The Norman Transcript

April 7, 2013

Be your own cloud file storage service


The Norman Transcript

NORMAN — You may recall my Feb. 10 column discussing “the cloud” and online file storage, “What’s the deal with the cloud?” and how the cloud is being used more and more to store everything we use and possess in our digital lives.

Using cloud services to store and share files has its upside; take, for example, the cloud service called Dropbox (www.dropbox.com).

Dropbox is ultra-easy to use. I like it. There are free versions which are good for most people, and paid versions that can meet most any need. I use the free version, myself. Dropbox allows you to store, share and synchronize files between a wide variety of devices, such as desktop and laptop computers, Android tablets and phones, iPhones, iPads, Kindles and Blackberry phones. Security is good, as your files are encrypted in transit and in storage, so even the people at Dropbox can’t read them.

Cloud services like Dropbox do have a downside, though: your files live on somebody else’s computer, over at cloud headquarters. If something goes wrong, those files could vanish forever. Poof, gone, kiss those babies good-bye. It’s happened before, to numerous cloud service providers. While the odds are with you that nothing bad will ever happen to your cloud-stored files, keep in mind that we live in an imperfect world. To put it nicely, stuff happens.

New products are here, though, for people who prefer to have more control over their file-sharing and synchronizing life, products which allow you to run your own cloud-like service. Two of those products are AeroFS (www.aerofs.com) and ownCloud (www.owncloud.org).

Both products are designed to give you a Dropbox-like experience, but with the responsibility and control of the experience lying with you, the end-user. Your files stay on your devices, and only on your devices, but you still have the ability to share and synchronize as you please.

AeroFS is the newer of the two products, and is designed mainly for desktop and laptop computers running the Windows, Apple OS X or Linux operating systems. An Android app, they say, is coming soon.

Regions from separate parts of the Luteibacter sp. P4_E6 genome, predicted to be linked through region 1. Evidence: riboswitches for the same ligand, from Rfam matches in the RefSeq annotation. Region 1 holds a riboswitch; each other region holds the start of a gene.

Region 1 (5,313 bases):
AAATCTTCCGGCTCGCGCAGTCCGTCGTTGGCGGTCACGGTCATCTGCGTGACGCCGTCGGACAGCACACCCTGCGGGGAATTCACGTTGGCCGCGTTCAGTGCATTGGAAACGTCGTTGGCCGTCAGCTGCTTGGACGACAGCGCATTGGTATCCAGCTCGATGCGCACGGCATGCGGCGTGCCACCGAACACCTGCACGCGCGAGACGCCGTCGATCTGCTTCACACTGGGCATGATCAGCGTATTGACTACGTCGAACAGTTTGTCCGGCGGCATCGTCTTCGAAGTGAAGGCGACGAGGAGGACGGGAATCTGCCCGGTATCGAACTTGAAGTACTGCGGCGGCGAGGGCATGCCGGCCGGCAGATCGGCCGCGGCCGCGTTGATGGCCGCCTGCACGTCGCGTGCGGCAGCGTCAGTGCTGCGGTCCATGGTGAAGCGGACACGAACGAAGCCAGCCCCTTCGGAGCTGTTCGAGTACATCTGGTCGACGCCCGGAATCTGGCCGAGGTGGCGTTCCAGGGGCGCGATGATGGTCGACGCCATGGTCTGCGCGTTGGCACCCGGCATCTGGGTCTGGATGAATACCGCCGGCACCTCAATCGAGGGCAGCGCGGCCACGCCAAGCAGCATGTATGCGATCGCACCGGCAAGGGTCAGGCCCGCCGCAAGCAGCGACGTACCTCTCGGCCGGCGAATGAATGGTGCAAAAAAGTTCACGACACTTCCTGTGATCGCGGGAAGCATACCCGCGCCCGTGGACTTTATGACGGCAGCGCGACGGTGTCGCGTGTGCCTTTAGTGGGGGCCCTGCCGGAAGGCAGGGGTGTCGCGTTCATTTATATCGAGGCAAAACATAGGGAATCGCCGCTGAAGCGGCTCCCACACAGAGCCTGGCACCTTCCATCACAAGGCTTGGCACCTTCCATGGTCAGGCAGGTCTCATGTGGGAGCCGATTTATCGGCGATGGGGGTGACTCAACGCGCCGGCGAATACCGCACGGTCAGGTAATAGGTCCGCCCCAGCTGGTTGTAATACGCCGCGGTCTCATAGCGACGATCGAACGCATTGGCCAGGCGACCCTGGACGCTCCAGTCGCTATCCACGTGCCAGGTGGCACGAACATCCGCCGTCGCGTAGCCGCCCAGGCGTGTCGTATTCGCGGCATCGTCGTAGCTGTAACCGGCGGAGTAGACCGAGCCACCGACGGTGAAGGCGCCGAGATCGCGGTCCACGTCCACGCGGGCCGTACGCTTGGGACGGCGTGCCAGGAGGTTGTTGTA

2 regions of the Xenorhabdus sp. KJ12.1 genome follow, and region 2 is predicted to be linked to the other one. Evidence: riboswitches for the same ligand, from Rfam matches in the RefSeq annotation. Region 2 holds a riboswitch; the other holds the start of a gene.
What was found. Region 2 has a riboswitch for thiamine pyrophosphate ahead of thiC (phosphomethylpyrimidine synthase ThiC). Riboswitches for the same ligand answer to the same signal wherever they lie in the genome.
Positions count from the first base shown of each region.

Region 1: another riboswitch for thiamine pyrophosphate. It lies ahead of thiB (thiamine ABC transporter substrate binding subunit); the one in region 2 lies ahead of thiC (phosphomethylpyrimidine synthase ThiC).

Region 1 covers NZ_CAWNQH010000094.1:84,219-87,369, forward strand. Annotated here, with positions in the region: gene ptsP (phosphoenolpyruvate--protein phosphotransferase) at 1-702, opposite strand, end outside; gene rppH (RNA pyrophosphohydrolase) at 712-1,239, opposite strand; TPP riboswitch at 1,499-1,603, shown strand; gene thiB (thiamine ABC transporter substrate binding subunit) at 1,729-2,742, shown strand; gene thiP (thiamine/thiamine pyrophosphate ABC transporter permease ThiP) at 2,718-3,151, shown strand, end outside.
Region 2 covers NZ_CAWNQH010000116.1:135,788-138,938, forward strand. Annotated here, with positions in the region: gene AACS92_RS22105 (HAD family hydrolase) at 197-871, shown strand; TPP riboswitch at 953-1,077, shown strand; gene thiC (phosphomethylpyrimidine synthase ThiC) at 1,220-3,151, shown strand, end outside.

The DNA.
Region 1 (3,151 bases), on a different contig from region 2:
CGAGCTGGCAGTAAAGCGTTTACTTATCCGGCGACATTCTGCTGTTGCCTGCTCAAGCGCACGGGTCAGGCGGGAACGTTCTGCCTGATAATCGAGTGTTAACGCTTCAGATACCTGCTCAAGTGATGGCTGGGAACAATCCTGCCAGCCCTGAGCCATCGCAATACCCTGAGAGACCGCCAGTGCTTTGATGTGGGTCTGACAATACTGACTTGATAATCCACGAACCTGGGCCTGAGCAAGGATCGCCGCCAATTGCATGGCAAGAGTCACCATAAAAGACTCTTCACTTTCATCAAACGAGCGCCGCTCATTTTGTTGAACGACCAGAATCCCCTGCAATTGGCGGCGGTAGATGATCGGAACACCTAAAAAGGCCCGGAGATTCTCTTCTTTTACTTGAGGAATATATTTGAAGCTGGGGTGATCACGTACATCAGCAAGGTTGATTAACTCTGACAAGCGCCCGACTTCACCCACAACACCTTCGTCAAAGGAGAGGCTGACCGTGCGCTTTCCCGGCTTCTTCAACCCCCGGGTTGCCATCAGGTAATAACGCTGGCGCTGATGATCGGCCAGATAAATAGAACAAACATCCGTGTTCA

AeroFS has a free version which allows up to four accounts to share files from the same “folder” location. Paid versions start at $10 per month, allowing 50+ users, with customized versions for larger groups of people. All the versions allow for unlimited synching between an unlimited number of devices. Security and encryption is top-notch.

ownCloud is a much more highly-developed, feature-laden product, offering a toolkit that can do just about anything in our increasingly sync-happy world. Files, calendars, contacts, photo galleries, everything has a place in ownCloud, which also has versions for Apple and Android mobile devices. You choose where your files live, and which computers control what. You can even use ownCloud to control remote cloud services like Dropbox.

Running your own private cloud service can have its downside, too. You’ll have to learn some things to make it all function properly. You’ll have to spend some time configuring all your various devices, setting up accounts and troubleshooting the whole shebang if something goes wrong. In other words, it will require a little work to make it all happen.

For serious computer enthusiasts, do-it-yourselfers, businesses and other organizations, the rewards of setting up your own cloud service can be great. Keep in mind, though, that it probably won’t be a three or four-click, budda-bing, budda-bang, all done-type process. If that’s what you need, you’re probably better off using something like Dropbox.

Dave Moore has been performing computer consulting, repairs, security and networking in Oklahoma since 1984. He also teaches computer safety workshops for public and private organizations. He can be reached at 405-919-9901 or davemoorecomputers.com.

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